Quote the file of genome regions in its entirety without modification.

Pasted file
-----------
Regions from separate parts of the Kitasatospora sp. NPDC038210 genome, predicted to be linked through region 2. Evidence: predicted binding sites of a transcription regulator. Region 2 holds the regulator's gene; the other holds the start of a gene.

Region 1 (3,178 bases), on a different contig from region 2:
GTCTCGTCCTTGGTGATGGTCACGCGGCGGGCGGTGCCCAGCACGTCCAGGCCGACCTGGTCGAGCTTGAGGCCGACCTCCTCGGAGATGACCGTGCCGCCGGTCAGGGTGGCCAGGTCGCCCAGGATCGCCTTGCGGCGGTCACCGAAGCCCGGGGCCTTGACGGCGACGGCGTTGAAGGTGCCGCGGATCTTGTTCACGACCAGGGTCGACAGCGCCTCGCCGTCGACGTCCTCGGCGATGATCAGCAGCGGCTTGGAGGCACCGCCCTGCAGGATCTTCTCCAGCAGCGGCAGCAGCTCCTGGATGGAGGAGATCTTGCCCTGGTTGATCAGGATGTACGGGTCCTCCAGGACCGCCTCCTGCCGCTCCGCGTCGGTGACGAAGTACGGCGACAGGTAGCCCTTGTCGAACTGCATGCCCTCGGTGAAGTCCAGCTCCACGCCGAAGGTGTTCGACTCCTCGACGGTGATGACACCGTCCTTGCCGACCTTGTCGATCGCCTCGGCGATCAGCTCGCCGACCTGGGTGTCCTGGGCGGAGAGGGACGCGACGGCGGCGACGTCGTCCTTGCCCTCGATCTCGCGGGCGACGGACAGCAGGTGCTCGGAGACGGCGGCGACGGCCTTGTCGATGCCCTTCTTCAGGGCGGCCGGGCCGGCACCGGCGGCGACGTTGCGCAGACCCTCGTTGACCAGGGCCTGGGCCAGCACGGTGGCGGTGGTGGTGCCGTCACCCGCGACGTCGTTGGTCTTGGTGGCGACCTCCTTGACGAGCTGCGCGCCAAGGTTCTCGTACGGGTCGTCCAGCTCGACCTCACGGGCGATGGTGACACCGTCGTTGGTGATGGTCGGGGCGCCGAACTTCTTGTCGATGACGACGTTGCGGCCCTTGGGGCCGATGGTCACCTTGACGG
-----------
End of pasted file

Regions from separate parts of the Kitasatospora sp. NPDC038210 genome, predicted to be linked through region 2. Evidence: predicted binding sites of a transcription regulator. Region 2 holds the regulator's gene; the other holds the start of a gene.

Region 1 (3,178 bases), on a different contig from region 2:
GTCTCGTCCTTGGTGATGGTCACGCGGCGGGCGGTGCCCAGCACGTCCAGGCCGACCTGGTCGAGCTTGAGGCCGACCTCCTCGGAGATGACCGTGCCGCCGGTCAGGGTGGCCAGGTCGCCCAGGATCGCCTTGCGGCGGTCACCGAAGCCCGGGGCCTTGACGGCGACGGCGTTGAAGGTGCCGCGGATCTTGTTCACGACCAGGGTCGACAGCGCCTCGCCGTCGACGTCCTCGGCGATGATCAGCAGCGGCTTGGAGGCACCGCCCTGCAGGATCTTCTCCAGCAGCGGCAGCAGCTCCTGGATGGAGGAGATCTTGCCCTGGTTGATCAGGATGTACGGGTCCTCCAGGACCGCCTCCTGCCGCTCCGCGTCGGTGACGAAGTACGGCGACAGGTAGCCCTTGTCGAACTGCATGCCCTCGGTGAAGTCCAGCTCCACGCCGAAGGTGTTCGACTCCTCGACGGTGATGACACCGTCCTTGCCGACCTTGTCGATCGCCTCGGCGATCAGCTCGCCGACCTGGGTGTCCTGGGCGGAGAGGGACGCGACGGCGGCGACGTCGTCCTTGCCCTCGATCTCGCGGGCGACGGACAGCAGGTGCTCGGAGACGGCGGCGACGGCCTTGTCGATGCCCTTCTTCAGGGCGGCCGGGCCGGCACCGGCGGCGACGTTGCGCAGACCCTCGTTGACCAGGGCCTGGGCCAGCACGGTGGCGGTGGTGGTGCCGTCACCCGCGACGTCGTTGGTCTTGGTGGCGACCTCCTTGACGAGCTGCGCGCCAAGGTTCTCGTACGGGTCGTCCAGCTCGACCTCACGGGCGATGGTGACACCGTCGTTGGTGATGGTCGGGGCGCCGAACTTCTTGTCGATGACGACGTTGCGGCCCTTGGGGCCGATGGTCACCTTGACGG